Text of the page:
Grindavik updates 2024-May-30

Naval Radio Transmitter Facility (NRTF) Grindavik is the US Navy / NATO transmission site on Reykjanes Peninsula in Iceland. The site is known to be a critical element of the fixed submarine broadcast system. The facility's mission is to operate and defend secure and reliable communications for United States Strategic Command and Commander, Submarine Forces to support United States Navy and NATO fleet assets across the Atlantic, Pacific and Arctic area of responsibility. NRTF Grindavik is remotely located approximately 13 miles from the NATO Base at Keflavik.

Site entrance from Fjarskyptstöð road


NRTF Grindavik has two Low Frequency insulated antenna towers - the East tower with a height of 182.9 metres, which has been re-built in 1983 with material from the closed down LF site in Londonderry, Ireland; the West tower re-built in 1993 with a height of 304.8 metres, now the second tallest structure in Iceland. The site's transmitters broadcasts on the Very Low Frequency/Low Frequency channels of 37.5kHz and 57.4kHz using MSK 100/200bps modulation.

An approach from Fjarskyptstöð road


A view from 426, Bláa lónið road


An aerial view by Olga Ernst


Due to their high latitude location, Grindavik transmitters are very well suited for monitoring auroral disturbances on the path to Ireland. During dark, the transmitted signals are reflected/refracted from the lower ionosphere (skywave) and, if the ionosphere is disturbed, e.g. by a geomagnetic storm, that affects the received signal's amplitude, resulting significant level of graphs' deflection.


Grindavik town, the eastern 182.9 metres NRTF mast is visible on the left


On November 11th 2023, both Grindavik transmitters were shutdown, due to serious seismic activity on the Reykjanes Peninsula and around Grindavik coastal town in particular. The town itself was evacuated having concerns of coming volcanic eruption. The map below shows approximate location on dike magma intrusion (red line).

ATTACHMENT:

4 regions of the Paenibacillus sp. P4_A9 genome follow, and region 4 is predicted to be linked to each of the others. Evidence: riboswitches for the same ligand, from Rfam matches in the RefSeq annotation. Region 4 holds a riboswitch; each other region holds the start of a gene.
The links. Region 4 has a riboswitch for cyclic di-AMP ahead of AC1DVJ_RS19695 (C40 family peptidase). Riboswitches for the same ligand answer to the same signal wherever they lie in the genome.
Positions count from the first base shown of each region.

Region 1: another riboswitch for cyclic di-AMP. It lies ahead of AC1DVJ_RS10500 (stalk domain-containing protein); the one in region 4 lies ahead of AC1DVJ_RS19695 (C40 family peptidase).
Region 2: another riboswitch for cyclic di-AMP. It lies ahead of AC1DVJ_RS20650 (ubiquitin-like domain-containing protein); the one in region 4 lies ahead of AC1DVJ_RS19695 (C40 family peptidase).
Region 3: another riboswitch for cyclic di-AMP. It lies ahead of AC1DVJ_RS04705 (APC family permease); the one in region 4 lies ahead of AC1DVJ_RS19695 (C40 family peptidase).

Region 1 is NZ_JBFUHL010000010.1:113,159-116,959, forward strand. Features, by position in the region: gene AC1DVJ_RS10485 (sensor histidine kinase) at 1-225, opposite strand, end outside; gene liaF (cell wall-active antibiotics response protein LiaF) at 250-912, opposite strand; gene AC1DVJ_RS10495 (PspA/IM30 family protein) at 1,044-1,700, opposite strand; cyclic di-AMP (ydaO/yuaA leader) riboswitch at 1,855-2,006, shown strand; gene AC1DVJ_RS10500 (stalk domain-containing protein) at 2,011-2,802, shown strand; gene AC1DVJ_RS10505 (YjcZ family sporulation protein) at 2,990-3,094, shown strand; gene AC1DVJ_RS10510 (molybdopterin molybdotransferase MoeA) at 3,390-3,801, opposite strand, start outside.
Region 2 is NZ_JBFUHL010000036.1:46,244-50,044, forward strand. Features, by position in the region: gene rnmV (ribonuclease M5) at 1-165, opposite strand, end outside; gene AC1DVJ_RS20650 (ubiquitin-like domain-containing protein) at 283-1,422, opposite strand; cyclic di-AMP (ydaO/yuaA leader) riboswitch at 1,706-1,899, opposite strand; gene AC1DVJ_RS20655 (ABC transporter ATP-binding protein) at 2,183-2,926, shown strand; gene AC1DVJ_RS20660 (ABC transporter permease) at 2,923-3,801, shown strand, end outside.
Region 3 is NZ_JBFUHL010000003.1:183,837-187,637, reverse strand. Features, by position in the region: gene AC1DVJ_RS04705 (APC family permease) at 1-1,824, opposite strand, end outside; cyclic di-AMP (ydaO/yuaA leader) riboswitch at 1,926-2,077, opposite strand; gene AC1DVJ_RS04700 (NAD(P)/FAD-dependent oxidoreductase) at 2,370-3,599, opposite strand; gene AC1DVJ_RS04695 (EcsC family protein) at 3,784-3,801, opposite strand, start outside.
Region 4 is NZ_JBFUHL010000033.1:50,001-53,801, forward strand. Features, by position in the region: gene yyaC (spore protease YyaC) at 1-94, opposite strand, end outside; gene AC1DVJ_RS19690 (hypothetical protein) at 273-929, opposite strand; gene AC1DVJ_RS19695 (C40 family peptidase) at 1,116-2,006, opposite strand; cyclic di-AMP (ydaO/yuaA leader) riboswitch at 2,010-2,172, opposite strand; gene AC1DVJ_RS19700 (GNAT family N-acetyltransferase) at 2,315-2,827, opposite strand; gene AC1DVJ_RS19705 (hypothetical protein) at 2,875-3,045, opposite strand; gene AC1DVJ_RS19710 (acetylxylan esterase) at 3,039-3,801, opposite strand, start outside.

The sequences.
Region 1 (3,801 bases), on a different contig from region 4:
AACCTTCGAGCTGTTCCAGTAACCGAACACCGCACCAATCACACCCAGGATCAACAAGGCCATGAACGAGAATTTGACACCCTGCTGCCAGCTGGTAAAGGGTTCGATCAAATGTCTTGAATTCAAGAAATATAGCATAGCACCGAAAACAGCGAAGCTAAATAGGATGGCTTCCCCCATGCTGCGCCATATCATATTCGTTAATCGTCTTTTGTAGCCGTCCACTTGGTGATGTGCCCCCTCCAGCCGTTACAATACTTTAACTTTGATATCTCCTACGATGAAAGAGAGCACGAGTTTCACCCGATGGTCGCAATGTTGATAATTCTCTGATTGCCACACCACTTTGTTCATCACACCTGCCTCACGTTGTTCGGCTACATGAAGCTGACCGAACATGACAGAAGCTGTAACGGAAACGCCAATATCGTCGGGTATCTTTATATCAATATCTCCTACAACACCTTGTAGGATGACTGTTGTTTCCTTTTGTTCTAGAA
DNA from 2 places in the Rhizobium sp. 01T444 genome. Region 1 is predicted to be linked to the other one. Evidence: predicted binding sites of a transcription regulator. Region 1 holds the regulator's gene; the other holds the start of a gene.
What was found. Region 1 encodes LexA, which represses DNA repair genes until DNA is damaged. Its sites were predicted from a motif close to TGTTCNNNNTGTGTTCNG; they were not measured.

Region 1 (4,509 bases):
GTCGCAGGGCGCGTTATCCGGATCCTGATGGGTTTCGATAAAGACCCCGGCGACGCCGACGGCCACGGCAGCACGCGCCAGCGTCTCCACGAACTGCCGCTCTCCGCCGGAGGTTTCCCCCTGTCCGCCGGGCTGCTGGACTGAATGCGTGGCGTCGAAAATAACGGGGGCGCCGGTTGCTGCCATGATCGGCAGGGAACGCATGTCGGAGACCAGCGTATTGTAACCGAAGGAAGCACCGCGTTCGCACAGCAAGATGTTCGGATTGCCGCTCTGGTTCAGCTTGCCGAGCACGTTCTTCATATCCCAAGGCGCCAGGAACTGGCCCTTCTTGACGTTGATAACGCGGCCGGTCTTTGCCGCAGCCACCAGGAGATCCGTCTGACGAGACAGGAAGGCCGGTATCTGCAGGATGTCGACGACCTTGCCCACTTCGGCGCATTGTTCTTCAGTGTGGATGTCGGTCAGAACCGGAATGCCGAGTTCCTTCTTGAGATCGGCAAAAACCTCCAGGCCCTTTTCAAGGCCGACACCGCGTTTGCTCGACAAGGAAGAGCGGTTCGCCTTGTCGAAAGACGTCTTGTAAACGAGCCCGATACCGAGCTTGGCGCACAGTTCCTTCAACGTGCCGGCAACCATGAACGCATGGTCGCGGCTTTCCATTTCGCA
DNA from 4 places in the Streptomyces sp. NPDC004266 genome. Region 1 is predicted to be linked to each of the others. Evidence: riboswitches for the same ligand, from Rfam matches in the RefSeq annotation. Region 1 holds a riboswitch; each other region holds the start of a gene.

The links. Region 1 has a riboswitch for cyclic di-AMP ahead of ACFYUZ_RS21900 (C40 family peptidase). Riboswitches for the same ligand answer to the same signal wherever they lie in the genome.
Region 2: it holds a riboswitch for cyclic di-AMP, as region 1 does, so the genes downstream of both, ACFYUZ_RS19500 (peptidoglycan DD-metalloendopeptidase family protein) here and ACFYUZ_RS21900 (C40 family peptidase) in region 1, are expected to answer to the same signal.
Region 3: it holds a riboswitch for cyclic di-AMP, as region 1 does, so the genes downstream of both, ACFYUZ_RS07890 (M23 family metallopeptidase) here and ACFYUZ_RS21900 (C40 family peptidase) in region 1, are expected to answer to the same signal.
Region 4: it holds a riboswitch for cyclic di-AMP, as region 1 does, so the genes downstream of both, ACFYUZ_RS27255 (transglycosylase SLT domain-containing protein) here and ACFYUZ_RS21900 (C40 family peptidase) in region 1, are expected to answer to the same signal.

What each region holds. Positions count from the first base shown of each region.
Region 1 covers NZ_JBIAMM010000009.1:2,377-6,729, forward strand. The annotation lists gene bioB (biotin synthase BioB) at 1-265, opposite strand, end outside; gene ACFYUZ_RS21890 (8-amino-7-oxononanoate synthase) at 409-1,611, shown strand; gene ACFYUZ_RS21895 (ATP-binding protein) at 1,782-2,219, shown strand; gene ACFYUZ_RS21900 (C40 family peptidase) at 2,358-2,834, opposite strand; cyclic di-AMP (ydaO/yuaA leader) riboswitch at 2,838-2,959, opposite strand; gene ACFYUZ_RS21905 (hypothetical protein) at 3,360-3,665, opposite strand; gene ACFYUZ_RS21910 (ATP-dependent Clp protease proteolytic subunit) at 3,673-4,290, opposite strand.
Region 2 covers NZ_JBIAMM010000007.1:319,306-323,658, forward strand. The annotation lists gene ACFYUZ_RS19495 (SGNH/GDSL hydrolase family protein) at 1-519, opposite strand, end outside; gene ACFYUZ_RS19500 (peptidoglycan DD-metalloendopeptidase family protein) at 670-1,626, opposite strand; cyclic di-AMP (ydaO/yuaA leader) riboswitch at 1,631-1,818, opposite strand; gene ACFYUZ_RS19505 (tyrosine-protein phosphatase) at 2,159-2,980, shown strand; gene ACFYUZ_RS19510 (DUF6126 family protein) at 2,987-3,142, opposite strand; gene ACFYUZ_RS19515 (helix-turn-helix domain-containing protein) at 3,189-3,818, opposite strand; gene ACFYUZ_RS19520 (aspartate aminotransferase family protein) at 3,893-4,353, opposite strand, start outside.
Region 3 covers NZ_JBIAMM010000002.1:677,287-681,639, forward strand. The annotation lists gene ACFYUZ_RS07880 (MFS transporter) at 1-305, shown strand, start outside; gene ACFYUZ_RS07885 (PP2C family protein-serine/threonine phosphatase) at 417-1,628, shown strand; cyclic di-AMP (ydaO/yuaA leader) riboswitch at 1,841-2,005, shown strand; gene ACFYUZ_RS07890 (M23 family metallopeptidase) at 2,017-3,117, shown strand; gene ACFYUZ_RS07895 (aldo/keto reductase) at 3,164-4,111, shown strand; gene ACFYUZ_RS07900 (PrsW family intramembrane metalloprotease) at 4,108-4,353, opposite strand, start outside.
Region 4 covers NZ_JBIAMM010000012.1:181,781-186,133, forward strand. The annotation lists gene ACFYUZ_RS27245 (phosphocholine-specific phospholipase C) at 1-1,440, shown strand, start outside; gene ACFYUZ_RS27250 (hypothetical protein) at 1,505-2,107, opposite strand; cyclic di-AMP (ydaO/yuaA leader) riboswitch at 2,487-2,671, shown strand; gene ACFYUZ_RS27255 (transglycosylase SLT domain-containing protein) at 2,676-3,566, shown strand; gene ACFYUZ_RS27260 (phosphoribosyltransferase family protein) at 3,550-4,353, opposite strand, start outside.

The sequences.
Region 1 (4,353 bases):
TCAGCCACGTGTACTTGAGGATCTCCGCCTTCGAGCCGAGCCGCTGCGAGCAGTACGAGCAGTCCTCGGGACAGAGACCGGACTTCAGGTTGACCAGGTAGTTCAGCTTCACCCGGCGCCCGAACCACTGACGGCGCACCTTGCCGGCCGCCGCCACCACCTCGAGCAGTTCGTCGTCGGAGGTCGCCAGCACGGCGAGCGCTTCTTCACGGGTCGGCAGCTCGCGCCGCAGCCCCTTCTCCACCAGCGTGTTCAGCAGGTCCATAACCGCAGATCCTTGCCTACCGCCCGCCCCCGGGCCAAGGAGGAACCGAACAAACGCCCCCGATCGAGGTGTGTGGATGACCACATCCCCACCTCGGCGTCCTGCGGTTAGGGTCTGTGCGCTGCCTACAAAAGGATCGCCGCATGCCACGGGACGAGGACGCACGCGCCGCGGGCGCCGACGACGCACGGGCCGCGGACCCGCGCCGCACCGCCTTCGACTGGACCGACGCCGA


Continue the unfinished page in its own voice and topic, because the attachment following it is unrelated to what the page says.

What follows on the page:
An updated map showing graben formations and more detailed NRTF compounds affected

This article's images courtesy of Google, Olga Ernst, The Icelandic National Broadcasting Service and Veðurstofa Íslands (Icelandic Meteorological Office)


All credits for the below historical article of the US/NATO presence in Iceland belongs to:
Michael R. "MO" Morris, CTOCS, USN, Retired CTO SeaDogs WebSite Manager, CTO SeaDogs DataBase Manager, CTO SeaDogs Historian Waldorf, Maryland
Keflavik, Iceland

Keflavik, Iceland is located on the Reykjanes peninsula on the south-west portion of the island, approximately 50 km from Reykjavik, the capital of Iceland. On a clear day, one can easily see Reykjavík across the bay. Iceland is the second-largest island in Europe, measuring 39,000 square miles in area and is crossed by the Arctic Circle at it's northernmost point. The landscape is characterized by mountains, with uninhabited and rugged interior highlands. On the north and east coast there are sharp and deep fjords, while on the south there are plains and sands. Iceland is a beautiful, unspoiled country. The landmass is often referred to as the "Land of Fire and Ice", due to the island's raging volcanoes, thermal volcanic springs, and vast sheets of ice. Born from the sea by volcanic forces around 18-20 million years ago, Iceland is the youngest country in the world. Iceland has more than two dozen active volcanoes that regularly erupt and add more lava and ash to the landscape. While eruptions often consist of little more than a spit of smoke and a cough of ash, sometimes they can mean spectacular and dangerous geologic fireworks. In the late 18th century, for instance, Iceland's Mount Lakagigar produced the world's largest lava flow -- more than 3 cubic miles of molten rock. Thousands of farm animals were gassed to death by the mountain's poisonous fumes, and the eruption produced so much ash that the sky was dark for weeks. The eruption wreaked havoc on the island's food supply, causing a famine; more than a third of Iceland's people died. 

Iceland is a volcanic island, it's forces are still very active, with an eruption in progress somewhere in the country for one out of every five years during the historical period. It's most famous volcano, Mount Hekla, is still active and has erupted three times in the last 20 years, once in 1970, once in 1980 and again in 1991.